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America's economy will stay atop the world for at least another 14 years.
A new study says China won't eclipse the U.S. economy until 2028, much later than some analysts have suggested.
According to the London-based economic consultancy, the Centre for Economics and Business Research, China's rise to the world's number one economy will be much slower than previously thought, due to both strength in the U.S. economy and the relative slowdown in China's domestic economy.
"China's spectacular economic development has continued and although the increasing maturity of its economy and relatively unfavorable demographics mean that growth will inevitably slow, we still expect China to overtake the U.S. to become the world's largest economy in 2028 for the first time since 1890...This is later than some analysts have suggested," the CEBR analysts added.
According to CEBR, China's gross domestic product will grow to $33,513 billion in 2028, up from $8,939 billion in 2013.
India, meanwhile, is set to become the world's number three economy by 2028, overtaking Japan much sooner than the CEBR had previously expected.
CEBR said Japan's position in the league table had been affected by its weakening currency, which has declined roughly 20 percent against the dollar this year, and is likely to bring Japan's position down in gross domestic product terms value.
"In addition [to the weak yen] Japan's demographics are uniquely unfavorable and the combination leads to Japan losing its position as the world's third largest economy to India in 2028," added the CEBR analysts.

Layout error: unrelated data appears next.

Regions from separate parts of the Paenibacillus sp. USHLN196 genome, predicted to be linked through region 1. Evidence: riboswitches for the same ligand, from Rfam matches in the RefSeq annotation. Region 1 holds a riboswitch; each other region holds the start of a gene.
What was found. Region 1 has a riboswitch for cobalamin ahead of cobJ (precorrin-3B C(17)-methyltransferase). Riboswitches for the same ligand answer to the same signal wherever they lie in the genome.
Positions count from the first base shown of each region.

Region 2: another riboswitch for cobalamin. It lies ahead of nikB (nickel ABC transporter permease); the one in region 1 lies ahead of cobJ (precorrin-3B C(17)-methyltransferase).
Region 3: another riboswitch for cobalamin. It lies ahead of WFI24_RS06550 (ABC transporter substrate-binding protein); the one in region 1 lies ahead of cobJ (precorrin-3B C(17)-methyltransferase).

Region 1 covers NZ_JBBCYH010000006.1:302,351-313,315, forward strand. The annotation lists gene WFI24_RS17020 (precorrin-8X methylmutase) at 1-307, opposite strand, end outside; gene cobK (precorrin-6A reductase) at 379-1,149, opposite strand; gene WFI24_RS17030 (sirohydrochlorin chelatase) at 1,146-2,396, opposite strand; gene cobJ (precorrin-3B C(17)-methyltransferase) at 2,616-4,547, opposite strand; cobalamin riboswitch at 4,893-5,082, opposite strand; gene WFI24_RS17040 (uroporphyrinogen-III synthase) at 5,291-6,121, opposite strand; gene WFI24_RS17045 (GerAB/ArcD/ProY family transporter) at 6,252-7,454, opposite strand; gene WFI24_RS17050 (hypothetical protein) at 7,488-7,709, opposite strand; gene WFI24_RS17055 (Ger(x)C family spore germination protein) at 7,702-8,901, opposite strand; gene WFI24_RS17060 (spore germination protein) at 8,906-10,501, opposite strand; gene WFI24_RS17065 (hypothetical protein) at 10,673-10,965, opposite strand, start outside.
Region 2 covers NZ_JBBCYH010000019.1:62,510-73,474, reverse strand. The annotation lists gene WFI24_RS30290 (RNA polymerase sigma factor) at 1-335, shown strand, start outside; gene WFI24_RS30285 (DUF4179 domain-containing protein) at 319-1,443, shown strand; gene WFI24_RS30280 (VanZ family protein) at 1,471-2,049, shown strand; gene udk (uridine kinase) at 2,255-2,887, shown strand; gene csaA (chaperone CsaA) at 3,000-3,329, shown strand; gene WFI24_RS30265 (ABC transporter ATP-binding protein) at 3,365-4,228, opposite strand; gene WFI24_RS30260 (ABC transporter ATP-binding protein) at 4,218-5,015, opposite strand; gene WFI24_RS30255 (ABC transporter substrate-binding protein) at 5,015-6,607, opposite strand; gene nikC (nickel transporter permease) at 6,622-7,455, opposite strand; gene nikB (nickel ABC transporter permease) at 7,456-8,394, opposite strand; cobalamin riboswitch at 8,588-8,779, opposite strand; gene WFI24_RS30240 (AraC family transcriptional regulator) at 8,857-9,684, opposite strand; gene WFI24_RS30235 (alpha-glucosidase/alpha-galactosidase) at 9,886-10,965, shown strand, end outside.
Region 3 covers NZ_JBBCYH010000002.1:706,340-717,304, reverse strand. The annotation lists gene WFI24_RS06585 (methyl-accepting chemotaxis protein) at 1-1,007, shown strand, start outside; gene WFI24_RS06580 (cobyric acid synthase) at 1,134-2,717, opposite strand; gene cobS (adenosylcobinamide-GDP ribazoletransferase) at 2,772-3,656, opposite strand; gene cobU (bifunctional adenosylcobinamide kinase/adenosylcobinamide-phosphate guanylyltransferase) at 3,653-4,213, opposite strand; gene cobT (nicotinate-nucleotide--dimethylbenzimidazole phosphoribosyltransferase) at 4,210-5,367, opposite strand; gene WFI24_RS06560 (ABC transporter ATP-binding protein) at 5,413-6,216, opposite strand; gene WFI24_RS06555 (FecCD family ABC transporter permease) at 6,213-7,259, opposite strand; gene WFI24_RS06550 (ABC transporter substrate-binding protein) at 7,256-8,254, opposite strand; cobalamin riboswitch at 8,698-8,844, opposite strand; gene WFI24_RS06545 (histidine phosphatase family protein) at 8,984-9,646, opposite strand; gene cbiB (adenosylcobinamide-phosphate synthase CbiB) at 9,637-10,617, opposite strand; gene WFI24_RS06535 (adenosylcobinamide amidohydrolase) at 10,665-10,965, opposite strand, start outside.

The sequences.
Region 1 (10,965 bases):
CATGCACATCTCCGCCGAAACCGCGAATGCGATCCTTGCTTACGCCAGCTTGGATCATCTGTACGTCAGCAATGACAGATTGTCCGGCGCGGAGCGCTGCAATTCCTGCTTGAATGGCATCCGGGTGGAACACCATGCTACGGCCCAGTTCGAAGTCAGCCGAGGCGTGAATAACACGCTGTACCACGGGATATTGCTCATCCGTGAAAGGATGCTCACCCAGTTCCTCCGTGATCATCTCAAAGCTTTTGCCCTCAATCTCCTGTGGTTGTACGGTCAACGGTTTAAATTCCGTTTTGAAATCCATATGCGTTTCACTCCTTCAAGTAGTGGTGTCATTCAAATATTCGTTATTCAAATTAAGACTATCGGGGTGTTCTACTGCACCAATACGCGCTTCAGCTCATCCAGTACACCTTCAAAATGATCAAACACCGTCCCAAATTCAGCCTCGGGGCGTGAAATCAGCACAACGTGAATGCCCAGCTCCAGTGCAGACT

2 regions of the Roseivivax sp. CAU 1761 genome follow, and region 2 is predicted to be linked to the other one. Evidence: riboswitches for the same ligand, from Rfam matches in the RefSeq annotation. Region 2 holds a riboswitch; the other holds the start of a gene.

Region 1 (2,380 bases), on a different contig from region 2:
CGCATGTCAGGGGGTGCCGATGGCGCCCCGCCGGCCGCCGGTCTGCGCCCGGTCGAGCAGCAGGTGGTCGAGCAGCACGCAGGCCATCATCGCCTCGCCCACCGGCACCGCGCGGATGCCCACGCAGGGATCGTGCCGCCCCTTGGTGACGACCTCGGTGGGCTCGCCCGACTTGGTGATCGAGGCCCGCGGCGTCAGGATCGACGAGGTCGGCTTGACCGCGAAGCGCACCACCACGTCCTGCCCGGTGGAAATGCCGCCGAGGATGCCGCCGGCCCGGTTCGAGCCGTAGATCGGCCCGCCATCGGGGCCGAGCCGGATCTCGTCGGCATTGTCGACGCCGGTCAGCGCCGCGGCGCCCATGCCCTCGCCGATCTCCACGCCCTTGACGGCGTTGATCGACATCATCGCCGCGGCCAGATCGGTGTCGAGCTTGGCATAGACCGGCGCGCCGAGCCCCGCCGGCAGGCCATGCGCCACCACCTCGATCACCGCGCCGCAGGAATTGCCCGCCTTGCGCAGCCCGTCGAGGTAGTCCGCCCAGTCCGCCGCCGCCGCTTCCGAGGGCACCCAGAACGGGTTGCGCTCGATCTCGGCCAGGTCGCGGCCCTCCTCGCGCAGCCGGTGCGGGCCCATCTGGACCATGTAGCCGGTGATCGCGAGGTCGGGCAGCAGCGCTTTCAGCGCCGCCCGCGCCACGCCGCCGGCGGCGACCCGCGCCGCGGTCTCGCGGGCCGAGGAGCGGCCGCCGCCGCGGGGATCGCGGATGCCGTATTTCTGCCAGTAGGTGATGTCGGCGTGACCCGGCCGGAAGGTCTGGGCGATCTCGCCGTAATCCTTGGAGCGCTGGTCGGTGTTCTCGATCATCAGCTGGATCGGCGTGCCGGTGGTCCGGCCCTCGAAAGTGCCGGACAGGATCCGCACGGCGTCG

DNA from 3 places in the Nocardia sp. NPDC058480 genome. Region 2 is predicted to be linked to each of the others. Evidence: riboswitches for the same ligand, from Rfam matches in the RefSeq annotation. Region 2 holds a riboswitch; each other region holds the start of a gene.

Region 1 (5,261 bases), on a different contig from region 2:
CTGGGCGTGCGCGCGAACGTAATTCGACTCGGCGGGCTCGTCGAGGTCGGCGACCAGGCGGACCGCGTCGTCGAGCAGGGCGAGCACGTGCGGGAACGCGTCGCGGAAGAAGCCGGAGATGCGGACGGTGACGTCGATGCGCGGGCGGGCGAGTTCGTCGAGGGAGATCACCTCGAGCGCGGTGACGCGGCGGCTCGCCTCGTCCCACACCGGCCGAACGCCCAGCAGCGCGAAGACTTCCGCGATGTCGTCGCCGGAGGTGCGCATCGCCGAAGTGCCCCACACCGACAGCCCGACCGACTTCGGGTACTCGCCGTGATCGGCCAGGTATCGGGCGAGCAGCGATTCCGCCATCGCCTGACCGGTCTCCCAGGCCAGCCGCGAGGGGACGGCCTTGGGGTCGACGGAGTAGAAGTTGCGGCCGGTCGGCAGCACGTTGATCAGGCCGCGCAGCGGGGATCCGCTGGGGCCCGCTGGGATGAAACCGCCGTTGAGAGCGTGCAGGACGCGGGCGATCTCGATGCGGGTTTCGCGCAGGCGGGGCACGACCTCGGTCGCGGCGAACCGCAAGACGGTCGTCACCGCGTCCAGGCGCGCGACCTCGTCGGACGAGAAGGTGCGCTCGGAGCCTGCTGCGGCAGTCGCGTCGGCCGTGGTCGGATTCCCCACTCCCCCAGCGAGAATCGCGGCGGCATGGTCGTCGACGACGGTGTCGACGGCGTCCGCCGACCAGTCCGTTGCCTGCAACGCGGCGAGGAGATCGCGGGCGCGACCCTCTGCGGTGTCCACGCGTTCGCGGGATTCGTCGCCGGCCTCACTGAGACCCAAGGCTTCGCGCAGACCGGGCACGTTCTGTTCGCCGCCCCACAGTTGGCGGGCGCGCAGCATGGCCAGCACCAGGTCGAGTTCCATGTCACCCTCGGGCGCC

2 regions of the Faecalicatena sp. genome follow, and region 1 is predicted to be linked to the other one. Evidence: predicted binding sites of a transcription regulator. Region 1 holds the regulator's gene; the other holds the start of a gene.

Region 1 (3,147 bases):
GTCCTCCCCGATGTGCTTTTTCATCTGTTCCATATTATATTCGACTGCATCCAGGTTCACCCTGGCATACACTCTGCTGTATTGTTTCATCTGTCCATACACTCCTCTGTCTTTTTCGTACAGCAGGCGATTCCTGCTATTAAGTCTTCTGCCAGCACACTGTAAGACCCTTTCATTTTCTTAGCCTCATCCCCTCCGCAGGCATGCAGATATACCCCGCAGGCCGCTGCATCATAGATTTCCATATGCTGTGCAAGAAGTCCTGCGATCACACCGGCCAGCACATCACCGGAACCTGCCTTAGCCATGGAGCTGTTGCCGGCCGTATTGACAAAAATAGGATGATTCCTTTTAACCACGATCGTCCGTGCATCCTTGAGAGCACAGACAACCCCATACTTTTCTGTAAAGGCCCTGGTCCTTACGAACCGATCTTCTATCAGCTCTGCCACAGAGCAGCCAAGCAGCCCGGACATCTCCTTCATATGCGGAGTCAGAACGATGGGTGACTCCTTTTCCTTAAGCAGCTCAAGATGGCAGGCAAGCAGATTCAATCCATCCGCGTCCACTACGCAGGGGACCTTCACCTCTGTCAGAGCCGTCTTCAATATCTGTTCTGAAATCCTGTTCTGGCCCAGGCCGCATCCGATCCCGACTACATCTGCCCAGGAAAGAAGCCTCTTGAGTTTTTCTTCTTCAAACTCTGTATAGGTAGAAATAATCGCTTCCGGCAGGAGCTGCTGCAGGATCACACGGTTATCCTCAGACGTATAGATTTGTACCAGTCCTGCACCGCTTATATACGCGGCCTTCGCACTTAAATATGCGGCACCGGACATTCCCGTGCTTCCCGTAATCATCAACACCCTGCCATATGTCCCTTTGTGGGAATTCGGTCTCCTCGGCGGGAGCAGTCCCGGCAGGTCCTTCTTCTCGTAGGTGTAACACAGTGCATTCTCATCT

Another high flying economy will be Britain, which CEBR expects to overtake France and Germany to become the largest European economy by 2030.
"Positive demographics with continuing immigration, rather less exposure to the problems of the euro zone than other European economies combined with relatively low taxes by European standards to encourage faster growth than in most Western economies," read the CEBR report.
However, the CEBR acknowledged that the British economy would need to overcome some key issues to realize its full potential.
"Issues for the U.K. include the need further to reorient its exports to the faster growing markets, an unresolved relationship with the rest of the European Union and the possibility of breakup – highlighted by the referendum on Scottish independence in September 2014."
Meanwhile, Brazil, which overtook Britain in 2011 to become the world's sixth largest economy, but has since fallen back to seventh amid a weak currency and political tension, is expected to surge again over the next decade, overtaking both the U.K. and Germany by 2023.
CEBR attributed this to Brazil's strong agricultural trade boosted by World Trade Organization agreements and by genetically modified foods.
European economies, by contrast, will see a decline in their positions, due to slow growth, a weakening currency and adverse demographics. The CEBR report found that if the euro bloc breaks up, this would benefit Germany and disadvantage the other economies.
However, if the bloc remains intact, Germany will drop from the fourth largest world economy in 2013 to the sixth largest both in 2023 and 2028. For France the drop is even more precipitous – from fifth in 2013, to eighth in 2018, to 10th in 2023, and 13th in 2028.
The CEBR analysts said they had updated their report this year to take account of the likely surplus of energy and falling oil and gas prices in the 2020s, weaker commodity prices that had previously been expected and the depreciation of some emerging market currencies this year.
As a result, Russia's economic outlook now appears much less favorable than previously believed. Although Russia will move up to sixth place in 2018 from eighth in 2013, it will fall back to eighth by 2023.